I'm talking with Tony Mattson, general manager of www.cutabovetools.com.au

Batteries for garden tools can be purchased as 3, 4, 5, and 6 Amp Hours.

How long the battery lasts depends on which garden equipment you are using and how much load you will be putting on that particular piece of equipment.

It's advisable to buy two batteries at the initial purchase so that one can be charging while you are using the other.

Typically, recharging batteries takes between 30 - 45 minutes.

TIP: batteries aren't interchangeable between brands.

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Battery operated lawnmowers don't leave a tread.

Make your brand selection based on the range of equipment that meets your needs.

Battery powered tools are easier to start, lighter, have no petrol smell, and best of all are much quieter and cheaper to run.

If you're wondering whether or not a battery operated lawnmower will cut through buffalo or kikuyu lawns. Tony says, no problem at all, and no tread marks on the lawn because the lawnmower is so much lighter.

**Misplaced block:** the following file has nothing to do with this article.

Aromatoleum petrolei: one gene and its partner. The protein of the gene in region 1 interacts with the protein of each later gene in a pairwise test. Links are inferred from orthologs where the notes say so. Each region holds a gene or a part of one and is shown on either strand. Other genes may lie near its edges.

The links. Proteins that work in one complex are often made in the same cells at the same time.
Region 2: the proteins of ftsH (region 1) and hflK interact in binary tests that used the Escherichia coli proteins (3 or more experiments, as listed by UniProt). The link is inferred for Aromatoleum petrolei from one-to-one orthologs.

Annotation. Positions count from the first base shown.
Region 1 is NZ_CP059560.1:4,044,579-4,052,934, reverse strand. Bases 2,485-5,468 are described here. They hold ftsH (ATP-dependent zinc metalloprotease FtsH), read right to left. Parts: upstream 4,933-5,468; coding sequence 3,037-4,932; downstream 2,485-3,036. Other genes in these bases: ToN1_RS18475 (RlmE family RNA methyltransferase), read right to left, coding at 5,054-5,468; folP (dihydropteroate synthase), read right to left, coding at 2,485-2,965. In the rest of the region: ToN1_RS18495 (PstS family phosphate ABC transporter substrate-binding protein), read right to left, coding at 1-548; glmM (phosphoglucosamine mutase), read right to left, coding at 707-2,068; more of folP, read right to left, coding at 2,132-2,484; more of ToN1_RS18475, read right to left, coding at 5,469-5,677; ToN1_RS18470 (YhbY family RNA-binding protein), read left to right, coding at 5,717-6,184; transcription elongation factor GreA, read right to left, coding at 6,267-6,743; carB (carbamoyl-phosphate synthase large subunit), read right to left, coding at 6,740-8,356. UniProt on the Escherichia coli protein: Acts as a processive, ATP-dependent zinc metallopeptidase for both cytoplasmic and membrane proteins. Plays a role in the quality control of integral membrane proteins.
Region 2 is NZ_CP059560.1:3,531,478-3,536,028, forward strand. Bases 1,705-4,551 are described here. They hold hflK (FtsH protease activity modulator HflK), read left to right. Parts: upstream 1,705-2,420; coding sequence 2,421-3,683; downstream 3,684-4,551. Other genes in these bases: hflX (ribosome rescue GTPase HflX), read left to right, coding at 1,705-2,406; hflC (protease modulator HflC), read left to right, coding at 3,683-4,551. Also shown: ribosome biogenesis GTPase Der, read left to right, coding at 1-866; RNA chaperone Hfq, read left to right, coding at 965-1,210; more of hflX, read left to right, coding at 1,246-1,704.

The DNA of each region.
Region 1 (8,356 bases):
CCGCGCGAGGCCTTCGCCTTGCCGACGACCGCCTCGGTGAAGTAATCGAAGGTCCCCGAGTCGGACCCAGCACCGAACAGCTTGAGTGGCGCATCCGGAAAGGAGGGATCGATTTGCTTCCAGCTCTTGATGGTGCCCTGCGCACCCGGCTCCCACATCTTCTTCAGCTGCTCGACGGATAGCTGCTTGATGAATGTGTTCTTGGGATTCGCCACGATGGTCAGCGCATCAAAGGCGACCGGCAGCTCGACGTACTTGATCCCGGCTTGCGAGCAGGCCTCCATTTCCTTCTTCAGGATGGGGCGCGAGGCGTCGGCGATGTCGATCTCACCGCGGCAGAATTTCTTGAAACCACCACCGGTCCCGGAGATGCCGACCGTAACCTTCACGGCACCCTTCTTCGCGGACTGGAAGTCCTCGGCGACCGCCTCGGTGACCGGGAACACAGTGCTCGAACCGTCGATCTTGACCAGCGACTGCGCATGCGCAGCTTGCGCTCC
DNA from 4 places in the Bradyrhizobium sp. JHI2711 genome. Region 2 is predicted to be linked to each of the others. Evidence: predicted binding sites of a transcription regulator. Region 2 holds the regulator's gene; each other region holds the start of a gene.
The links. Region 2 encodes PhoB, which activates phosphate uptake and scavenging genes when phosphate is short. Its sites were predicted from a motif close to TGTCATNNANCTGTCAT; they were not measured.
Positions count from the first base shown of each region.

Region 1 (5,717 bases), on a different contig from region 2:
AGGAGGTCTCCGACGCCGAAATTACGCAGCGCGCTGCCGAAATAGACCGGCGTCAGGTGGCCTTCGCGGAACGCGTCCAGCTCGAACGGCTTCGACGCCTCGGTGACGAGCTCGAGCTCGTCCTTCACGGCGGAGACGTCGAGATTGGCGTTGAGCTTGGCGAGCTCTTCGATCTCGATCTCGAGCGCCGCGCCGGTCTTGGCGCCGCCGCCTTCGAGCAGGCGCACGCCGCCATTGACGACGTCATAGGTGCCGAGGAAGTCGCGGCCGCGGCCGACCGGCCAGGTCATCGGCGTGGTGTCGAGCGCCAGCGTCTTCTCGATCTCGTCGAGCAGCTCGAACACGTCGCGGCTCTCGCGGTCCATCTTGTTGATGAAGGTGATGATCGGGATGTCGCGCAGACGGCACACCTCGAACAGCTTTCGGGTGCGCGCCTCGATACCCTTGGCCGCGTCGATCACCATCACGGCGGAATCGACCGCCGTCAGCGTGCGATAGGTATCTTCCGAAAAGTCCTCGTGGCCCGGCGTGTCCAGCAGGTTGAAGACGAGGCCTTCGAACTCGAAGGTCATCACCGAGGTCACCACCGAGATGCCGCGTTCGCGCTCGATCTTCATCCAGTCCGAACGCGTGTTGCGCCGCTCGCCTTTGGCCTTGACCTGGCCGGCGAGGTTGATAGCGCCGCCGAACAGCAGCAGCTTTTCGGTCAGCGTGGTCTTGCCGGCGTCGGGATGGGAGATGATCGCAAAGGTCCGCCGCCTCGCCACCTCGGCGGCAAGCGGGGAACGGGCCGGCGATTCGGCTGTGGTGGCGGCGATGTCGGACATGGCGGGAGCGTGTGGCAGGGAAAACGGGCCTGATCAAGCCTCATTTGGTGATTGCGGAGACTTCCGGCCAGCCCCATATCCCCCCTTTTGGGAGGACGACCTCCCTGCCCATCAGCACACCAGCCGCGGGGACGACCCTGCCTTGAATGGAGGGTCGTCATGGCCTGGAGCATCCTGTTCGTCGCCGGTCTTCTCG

If you have any questions for me or for Tony, why not write in to Realworldgardener@gmail.com or write in to 2rrr, PO Box 644 Gladesville NSW 1675

Real World Gardener Eucalyptus Silver Princess in Plant of the Week

October 3rd, 2019

PLANT OF THE WEEK

Eucalyptus caesia Silver Princess Eucalyptus%2Bcaesia%2BSilver%2BPrincess.

This week we have a native plant that is a medium sized tree with outstanding features.

Eucalyptus caesia Silver Princess or gungurru has interesting bark, leaves and flowers.)

It’s in the Myrtacaea family and it is a gum tree.

Let’s find out what’s good about this one.

I'm talking with Adrian O’Malley, horticulturist and native plant expert.

Silver Princess trunk and fruits are covered in the grey to whitish bloom, except for the leaves and flowers themselves.

If you rub the bark you’ll see the mahogany colour under that bloom.

Silver Princess grows to about 8m in height, but as Adrian says, it's a leaner.

That means unless you are keeping on eye on it as it grows, the tree will develop a 45 degree lean.

Formative pruning helps, but for some reason it aspires to lean.

Adrian will almost coppice his leaning Silver Princess in the hope that it will resprout from it's ligno tuber as it does in the wild.

If you have any questions for me or for Adrian, please write in to realworldgardener@gmail.com